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Sure, still all these are "outside" the actual OS multi-user paradigm, as qubex stated, the whole "workstation" or "terminal" model may be debated. At the time both Unix and NT had this generic idea that you had a "same" terminal (or workstation, call it as you like) to which multiple users with different credentials could have access. For that use BeOS (like Windows 9x) was totally out of question. Nowadays talking of mobile thingies, let's say a smartphone or iPad or even a MS Surface, 99.99% are "single user" so one could delegate the authentication to the hardware (TPM and SecureBootlike as much as you like) and have a simpler single user OS, without the complications, as such BeOS (or Haiku) may be not that bad.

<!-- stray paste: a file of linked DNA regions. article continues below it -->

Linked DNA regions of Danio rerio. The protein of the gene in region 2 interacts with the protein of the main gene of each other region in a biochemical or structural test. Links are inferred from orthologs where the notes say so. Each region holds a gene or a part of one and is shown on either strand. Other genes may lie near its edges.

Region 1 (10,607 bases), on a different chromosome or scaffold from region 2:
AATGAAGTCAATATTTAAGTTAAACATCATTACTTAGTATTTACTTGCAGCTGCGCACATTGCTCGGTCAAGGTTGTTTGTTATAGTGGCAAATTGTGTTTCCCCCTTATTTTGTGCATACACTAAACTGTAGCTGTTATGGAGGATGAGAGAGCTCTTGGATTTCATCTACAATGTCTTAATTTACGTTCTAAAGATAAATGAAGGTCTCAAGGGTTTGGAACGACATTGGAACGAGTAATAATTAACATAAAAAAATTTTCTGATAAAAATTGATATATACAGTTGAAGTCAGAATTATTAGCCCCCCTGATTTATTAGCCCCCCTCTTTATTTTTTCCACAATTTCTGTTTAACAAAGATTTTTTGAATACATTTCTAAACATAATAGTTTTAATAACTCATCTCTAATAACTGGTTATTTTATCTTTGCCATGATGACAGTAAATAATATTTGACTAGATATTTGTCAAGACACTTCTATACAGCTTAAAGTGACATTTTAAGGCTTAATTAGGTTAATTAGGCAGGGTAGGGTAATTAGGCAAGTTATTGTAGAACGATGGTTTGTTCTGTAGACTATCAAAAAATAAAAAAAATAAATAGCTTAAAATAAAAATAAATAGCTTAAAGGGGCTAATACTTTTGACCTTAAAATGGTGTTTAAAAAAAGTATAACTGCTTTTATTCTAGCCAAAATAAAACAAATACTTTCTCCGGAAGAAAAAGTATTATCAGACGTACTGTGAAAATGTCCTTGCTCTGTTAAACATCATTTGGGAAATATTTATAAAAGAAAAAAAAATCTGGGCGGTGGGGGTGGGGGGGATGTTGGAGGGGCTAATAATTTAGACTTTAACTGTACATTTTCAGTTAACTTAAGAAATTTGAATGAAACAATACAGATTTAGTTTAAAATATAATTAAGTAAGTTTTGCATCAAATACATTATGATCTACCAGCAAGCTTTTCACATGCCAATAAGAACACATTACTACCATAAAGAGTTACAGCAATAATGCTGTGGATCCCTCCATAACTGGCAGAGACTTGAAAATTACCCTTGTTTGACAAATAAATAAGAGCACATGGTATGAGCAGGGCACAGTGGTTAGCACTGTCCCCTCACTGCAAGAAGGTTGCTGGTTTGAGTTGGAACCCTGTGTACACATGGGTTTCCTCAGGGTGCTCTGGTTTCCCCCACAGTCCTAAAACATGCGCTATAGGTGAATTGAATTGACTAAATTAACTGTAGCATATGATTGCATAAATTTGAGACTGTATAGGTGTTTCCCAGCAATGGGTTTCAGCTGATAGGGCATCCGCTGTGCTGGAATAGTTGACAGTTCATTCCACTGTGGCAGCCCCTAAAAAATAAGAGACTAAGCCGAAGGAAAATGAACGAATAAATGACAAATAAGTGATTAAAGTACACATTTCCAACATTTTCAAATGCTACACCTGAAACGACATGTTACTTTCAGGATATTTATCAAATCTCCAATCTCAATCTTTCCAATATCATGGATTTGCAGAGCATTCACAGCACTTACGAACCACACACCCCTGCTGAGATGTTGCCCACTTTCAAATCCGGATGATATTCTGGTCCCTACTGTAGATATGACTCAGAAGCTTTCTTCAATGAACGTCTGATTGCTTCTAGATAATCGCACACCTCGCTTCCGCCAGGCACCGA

I don't think it would simplify things that much. Having multiple users at the OS level is useful even when there's only one human user. For example, you can run a service as a user with limited privileges, to contain the effects of a vulnerability or breach.

Anyhow, sandboxing is just as necessary on a single-user OS as on a multi-user OS. And it's much more complex than multi-user support.

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